As of 2020, 4G coverage in rural areas hovered around 22%, 3G was 30%, and 2G was 18% in Africa. In 8 economies, including Nigeria, out of the 73 for which data are available, less than half the population owns a mobile phone.
Meanwhile, the Nigerian Communications Commission (NCC), in the Draft Consultation Document for the Deployment of 5G Mobile Technology in Nigeria, disclosed that as of December 2019, coverage data showed that most rural areas only have access to 89.8% 2G networks coverage, while 3G has coverage of over 74%.
4G mobile network coverage in Nigeria hovered around 37% in 2020. The NCC listed five states with the highest number of telecom towers in Nigeria:
- Lagos 9,860;
- Ogun 3398;
- Rivers 3329;
- FCT 3034; and
- Oyo 2842.
In four of the six regions, mobile broadband coverage (3G or above) was available to 90%
of the population. A coverage gap was reported significant in Africa, where, despite a 21% increase in 4G coverage since 2020, 18% of the population remained without access to a mobile broadband network.
And, states with the least number of (Base Transceiver Stations) BTS are Jigawa – 316, Yobe – 422, Zamfara – 434, Gombe – 521, and Kebbi – 561.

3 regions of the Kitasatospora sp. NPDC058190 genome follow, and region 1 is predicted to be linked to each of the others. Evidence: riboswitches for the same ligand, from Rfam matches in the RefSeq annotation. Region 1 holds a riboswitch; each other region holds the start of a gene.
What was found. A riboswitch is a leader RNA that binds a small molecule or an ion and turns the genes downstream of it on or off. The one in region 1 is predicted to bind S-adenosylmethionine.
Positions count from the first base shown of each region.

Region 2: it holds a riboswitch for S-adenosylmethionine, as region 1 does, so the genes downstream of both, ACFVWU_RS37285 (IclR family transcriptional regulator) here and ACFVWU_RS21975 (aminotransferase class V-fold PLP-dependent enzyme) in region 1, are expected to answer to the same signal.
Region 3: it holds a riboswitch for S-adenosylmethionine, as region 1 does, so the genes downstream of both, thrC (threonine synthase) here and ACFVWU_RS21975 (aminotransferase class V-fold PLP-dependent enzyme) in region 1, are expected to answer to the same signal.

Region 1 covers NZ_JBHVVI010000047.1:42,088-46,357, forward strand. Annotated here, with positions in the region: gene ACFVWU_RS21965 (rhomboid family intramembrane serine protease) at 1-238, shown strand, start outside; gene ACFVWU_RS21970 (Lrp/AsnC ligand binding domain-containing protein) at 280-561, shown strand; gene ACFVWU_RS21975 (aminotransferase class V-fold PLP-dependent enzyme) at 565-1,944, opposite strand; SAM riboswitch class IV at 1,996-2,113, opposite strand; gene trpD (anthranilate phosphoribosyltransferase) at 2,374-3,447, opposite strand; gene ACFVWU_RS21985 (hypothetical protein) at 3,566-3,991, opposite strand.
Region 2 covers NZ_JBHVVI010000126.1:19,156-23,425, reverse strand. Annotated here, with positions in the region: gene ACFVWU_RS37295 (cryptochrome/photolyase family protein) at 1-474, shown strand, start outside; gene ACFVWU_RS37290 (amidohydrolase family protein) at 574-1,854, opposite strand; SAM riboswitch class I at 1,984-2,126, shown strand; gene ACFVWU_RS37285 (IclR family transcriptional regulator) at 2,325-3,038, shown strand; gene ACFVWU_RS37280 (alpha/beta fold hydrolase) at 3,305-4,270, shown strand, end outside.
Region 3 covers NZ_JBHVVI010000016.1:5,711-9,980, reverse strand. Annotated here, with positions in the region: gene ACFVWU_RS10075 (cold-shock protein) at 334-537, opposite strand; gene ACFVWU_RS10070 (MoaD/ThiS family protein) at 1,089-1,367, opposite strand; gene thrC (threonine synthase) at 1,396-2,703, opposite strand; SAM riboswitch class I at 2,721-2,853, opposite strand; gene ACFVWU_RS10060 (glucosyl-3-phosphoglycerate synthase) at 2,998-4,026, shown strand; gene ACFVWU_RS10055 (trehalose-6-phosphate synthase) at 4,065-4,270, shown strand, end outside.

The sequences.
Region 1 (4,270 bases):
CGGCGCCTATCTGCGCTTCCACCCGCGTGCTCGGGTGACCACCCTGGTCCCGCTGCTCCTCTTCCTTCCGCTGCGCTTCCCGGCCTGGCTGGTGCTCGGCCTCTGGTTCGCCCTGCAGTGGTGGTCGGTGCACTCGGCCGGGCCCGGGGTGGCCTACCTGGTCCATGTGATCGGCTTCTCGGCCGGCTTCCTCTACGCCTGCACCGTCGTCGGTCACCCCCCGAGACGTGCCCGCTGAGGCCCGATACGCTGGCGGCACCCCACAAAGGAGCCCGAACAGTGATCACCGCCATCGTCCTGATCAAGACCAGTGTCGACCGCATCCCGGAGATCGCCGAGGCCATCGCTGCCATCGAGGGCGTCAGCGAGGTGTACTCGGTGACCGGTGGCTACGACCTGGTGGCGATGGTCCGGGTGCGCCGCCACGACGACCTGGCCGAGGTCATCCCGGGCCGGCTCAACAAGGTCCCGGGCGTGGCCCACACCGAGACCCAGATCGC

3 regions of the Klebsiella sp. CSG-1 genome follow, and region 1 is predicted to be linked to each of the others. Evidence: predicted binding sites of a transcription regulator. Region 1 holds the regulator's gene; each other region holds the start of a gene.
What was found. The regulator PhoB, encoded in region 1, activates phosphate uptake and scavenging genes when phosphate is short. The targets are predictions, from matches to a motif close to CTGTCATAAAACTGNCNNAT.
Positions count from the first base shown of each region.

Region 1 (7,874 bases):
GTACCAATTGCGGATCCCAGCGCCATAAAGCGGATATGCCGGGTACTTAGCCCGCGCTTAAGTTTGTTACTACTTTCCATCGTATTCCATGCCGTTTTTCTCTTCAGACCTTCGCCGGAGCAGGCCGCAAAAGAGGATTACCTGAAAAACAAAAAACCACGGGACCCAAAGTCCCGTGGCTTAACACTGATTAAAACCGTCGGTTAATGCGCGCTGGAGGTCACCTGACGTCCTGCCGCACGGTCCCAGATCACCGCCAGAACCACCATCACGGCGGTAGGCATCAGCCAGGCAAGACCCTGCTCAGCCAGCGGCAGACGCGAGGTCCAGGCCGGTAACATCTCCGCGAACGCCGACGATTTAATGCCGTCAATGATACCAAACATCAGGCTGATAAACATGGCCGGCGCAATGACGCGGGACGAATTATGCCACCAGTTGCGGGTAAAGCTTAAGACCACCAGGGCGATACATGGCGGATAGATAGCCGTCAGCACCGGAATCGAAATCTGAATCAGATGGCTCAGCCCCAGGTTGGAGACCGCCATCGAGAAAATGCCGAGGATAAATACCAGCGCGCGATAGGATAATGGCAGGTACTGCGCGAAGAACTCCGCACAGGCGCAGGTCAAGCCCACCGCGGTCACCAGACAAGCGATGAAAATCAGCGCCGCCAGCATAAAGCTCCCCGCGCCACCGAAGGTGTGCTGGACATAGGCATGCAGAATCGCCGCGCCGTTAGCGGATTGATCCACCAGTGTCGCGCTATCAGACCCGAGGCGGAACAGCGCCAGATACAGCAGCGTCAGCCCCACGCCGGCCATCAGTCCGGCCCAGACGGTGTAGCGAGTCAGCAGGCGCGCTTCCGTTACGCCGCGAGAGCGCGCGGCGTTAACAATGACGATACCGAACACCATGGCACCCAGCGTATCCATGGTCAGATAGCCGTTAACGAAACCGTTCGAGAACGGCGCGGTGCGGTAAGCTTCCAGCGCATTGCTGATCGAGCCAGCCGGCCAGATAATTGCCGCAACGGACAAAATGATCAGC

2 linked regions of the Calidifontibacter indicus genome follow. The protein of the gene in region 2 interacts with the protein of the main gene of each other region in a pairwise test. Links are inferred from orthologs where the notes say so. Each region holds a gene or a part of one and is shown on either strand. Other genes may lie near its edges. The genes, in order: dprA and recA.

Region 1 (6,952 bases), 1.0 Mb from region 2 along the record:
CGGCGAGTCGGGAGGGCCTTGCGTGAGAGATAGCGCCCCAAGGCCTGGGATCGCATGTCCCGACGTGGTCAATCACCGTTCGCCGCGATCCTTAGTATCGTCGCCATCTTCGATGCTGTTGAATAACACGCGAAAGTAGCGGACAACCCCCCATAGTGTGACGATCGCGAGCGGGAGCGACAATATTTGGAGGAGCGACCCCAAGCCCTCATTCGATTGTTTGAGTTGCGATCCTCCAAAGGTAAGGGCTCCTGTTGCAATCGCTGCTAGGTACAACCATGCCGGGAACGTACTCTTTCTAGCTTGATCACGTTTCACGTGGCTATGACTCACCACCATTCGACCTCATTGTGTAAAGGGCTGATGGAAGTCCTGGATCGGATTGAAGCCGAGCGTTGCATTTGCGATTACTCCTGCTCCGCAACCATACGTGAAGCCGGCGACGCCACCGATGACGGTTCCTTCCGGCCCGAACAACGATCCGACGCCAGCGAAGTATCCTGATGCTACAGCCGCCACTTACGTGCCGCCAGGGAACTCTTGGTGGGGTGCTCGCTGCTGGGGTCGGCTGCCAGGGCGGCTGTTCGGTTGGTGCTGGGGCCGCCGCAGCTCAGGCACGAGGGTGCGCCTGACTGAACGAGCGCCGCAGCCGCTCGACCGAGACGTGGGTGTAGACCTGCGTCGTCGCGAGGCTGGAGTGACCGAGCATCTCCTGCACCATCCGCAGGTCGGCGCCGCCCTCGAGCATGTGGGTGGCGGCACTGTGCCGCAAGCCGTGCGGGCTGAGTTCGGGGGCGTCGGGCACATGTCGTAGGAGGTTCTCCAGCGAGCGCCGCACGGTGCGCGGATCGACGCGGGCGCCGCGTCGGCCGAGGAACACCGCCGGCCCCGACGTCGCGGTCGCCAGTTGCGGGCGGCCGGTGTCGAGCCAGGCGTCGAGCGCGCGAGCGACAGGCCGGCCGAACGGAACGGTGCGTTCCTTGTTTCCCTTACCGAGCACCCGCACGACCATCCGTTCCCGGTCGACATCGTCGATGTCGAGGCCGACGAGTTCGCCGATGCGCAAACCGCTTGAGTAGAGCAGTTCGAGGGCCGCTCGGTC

Meanwhile, mobile internet access in urban areas in Africa was a paltry 28%, while access to a PC was 17%. In rural areas, the number was 6.3% and 2%, respectively.
In 2021, it was reported that 4G network coverage doubled to reach 88% of the world’s
According to Statista, in 2021, the number of individuals covered with at least a 3G mobile network in sub-Saharan Africa reached 906 million. This was an increase of 67 million newly covered individuals from 2020.
Since 2015, the sub-Saharan African population covered by at least a 3G mobile network has been increasing yearly, almost doubling.
In Africa, 18% of the rural population had no mobile network coverage at all, and another
11% has only 2G coverage.
In Nigeria, the number of people using 4G increased from 12.76 million in December 2018 to 43.51 million in December 2021. By July 2021, it was reported that Nigeria only had 50% 3G coverage.
Still, in 2021, GSMA predicted that 615 million people in sub-Saharan Africa will subscribe to mobile services by 2025, equivalent to 50% of the region’s population. 28% of total connections will be on 4G by 2025 and 3% will be on 5G.